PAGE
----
OAKVILLE, Ont. — The head of Tim Hortons extended an olive branch Monday to disgruntled franchisees, saying he is now willing to directly discuss their concerns with them about how the coffee-and-doughnut chain is run.
Daniel Schwartz, CEO of Restaurant Brands International (TSX:QSR), said he has been meeting with some store owners who have accused the company of mismanagement, including using tactics such as intimidation to improve the bottom line.
“We’re just constantly trying to get better and trying to improve and we’re willing to listen to good feedback from people,” Schwartz said in an interview after RBI’s annual general meeting in Oakville, Ont.
RBI has been in a public tussle with a rogue association of Tim Hortons cafe owners called the Great White North Franchisee Association (GWNFA), which formed to raise franchisee concerns. The group has held town halls across Canada, hired a public relations company and secured legal representation to get their message across.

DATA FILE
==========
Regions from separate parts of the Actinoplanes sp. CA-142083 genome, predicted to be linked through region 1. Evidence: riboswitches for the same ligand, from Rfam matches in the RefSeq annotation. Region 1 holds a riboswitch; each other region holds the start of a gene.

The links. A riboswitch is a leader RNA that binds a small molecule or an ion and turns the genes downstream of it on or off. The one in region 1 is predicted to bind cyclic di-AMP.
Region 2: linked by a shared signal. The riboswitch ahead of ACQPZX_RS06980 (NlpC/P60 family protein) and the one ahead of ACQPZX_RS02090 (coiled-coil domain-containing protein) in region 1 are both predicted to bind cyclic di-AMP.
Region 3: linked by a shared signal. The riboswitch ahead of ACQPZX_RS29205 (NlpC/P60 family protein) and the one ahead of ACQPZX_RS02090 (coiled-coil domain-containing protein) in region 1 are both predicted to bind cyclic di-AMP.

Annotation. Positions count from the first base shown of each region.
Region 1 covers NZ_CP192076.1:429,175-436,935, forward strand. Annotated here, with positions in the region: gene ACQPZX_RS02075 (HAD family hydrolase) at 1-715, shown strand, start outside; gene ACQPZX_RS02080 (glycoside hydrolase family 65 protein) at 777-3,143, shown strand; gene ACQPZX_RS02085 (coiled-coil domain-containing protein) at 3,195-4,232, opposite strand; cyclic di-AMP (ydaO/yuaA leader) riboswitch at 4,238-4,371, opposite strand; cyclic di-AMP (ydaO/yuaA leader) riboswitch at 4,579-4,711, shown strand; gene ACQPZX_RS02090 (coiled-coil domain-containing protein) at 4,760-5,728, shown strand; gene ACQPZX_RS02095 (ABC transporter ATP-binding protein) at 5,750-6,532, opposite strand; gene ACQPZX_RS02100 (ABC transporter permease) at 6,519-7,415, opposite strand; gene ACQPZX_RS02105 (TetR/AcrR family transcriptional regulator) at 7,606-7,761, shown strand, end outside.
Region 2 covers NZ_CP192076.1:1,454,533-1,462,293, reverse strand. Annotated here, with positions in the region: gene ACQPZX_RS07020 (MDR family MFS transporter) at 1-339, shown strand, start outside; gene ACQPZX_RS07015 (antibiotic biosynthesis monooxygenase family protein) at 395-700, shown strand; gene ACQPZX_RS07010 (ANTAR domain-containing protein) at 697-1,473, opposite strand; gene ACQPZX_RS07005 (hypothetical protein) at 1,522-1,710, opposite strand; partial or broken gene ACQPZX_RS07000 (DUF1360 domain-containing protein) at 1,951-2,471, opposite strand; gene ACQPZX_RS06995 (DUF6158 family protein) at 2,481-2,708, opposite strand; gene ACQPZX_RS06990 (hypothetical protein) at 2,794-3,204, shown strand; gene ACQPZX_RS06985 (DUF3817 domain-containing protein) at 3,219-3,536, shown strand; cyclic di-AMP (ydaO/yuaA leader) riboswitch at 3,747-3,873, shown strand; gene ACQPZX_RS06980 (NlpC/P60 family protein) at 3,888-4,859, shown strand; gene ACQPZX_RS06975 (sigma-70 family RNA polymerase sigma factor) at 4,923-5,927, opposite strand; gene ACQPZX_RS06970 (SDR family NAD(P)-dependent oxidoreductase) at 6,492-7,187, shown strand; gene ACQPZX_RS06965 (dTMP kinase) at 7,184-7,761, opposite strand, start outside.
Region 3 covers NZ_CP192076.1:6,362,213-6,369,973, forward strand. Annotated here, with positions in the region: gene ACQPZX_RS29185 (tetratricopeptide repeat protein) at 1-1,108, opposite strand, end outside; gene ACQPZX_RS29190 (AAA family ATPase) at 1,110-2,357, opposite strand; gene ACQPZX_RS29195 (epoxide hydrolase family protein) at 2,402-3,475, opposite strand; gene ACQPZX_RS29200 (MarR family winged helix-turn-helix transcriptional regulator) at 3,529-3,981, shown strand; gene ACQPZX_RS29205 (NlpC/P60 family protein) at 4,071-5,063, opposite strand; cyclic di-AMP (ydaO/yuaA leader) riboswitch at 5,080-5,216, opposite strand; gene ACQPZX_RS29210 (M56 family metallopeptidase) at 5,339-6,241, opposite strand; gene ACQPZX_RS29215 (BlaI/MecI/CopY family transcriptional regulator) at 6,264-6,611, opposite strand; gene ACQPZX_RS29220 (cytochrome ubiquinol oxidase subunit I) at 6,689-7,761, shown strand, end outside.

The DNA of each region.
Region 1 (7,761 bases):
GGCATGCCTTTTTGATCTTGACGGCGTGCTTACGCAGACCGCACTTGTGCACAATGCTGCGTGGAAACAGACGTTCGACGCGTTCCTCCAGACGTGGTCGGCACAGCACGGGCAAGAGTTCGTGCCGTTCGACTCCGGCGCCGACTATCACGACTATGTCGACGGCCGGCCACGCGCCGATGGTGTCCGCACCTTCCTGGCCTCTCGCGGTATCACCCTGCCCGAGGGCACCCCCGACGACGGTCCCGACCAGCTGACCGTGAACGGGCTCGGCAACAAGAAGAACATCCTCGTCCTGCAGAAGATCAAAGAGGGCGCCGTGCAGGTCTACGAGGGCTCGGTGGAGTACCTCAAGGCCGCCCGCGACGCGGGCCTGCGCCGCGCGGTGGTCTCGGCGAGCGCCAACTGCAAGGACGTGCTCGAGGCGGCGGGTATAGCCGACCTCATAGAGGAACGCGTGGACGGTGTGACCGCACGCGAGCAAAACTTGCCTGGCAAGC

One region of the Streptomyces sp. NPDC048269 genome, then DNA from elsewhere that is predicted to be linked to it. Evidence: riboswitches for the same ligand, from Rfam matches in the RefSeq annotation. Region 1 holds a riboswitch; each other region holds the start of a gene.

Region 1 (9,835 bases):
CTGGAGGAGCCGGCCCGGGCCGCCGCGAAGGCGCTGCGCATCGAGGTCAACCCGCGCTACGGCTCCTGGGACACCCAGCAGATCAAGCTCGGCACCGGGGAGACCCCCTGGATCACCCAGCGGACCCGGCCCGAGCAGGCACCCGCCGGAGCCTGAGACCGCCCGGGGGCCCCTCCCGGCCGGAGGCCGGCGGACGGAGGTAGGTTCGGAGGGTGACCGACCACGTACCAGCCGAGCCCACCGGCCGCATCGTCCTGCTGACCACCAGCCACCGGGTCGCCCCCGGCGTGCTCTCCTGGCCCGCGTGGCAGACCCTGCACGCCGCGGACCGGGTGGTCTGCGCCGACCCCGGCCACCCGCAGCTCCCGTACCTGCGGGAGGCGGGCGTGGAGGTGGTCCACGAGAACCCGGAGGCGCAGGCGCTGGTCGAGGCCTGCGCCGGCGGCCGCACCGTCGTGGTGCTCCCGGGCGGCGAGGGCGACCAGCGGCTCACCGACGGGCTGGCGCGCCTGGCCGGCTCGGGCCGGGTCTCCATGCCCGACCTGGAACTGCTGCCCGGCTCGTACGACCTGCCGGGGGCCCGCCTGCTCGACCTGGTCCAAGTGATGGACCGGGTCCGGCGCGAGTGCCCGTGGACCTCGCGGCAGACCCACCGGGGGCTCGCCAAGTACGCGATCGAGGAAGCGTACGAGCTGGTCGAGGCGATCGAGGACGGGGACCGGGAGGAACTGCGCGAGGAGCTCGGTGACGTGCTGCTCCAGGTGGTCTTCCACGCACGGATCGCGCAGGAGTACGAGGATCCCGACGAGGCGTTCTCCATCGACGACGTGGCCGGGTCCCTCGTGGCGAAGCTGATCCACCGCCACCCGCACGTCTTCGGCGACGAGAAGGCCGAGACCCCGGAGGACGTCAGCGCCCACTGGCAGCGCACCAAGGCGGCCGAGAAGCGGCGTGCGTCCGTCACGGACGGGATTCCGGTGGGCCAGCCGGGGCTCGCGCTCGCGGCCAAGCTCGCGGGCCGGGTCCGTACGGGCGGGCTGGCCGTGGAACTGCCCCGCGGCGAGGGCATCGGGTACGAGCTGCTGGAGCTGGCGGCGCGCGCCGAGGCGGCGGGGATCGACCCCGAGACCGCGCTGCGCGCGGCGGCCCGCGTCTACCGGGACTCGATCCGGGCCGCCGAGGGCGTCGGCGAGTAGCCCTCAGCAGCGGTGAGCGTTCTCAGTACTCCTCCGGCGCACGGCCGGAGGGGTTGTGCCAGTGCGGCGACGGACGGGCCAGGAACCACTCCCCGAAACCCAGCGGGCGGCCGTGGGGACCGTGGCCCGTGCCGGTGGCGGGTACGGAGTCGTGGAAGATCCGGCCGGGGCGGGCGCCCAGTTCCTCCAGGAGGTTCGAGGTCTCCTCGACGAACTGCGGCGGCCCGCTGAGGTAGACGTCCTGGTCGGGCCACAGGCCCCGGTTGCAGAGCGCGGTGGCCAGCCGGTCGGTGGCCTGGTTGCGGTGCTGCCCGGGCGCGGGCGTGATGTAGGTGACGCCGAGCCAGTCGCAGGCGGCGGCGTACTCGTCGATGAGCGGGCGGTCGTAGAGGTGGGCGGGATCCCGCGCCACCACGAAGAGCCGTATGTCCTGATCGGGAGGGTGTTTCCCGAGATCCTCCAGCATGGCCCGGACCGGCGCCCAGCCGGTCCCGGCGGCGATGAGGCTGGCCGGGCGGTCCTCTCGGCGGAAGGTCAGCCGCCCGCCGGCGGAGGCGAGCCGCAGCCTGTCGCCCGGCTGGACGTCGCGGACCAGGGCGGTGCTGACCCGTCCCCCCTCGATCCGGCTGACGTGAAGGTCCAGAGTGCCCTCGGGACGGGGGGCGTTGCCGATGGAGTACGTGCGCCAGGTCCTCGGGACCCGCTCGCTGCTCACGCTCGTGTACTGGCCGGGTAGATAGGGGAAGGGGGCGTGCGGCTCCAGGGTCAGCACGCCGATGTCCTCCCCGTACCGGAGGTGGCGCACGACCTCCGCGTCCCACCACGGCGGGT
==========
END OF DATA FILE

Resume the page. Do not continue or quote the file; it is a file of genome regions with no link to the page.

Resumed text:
Schwartz said while their input is welcome, he would prefer it if they relayed it privately.
“I don’t think it makes sense to argue and debate about how to run the brand publicly,” he said. “But we’re always welcome to hear feedback if it’s constructive and done in a respectful private way.”
His discussions with members of GWNFA signal a reversal, as he has said previously he would not have direct communication with the association.
Schwartz encouraged the franchisees to run for a seat on the chain’s franchisee advisory board in the fall.
GWNFA said Monday in a statement that two meetings with RBI have taken place in the last two weeks, but ”no commitments have been made on any issue.”
“We are open to a constructive partnership with RBI, but have made clear that this will not be through the advisory board,” the statement said. “We will not be co-opted into an undemocratic mechanism that is under RBI’s control.”
Marc Caira, the former CEO of Tim Hortons and current vice-chairman who engineered its US$11-billion sale to RBI three years ago, said GWNFA’s rumblings are a distraction from what should be its focus: its customers.
“I, as a shareholder, do I like this noise?” said Caira when asked about the recent negative media attention surrounding Tim Hortons. “Of course not. …
“What I want them focused on — both management and franchisees — is to focus on the consumers, bring out innovative products and services to grow the business profitably over the long term.”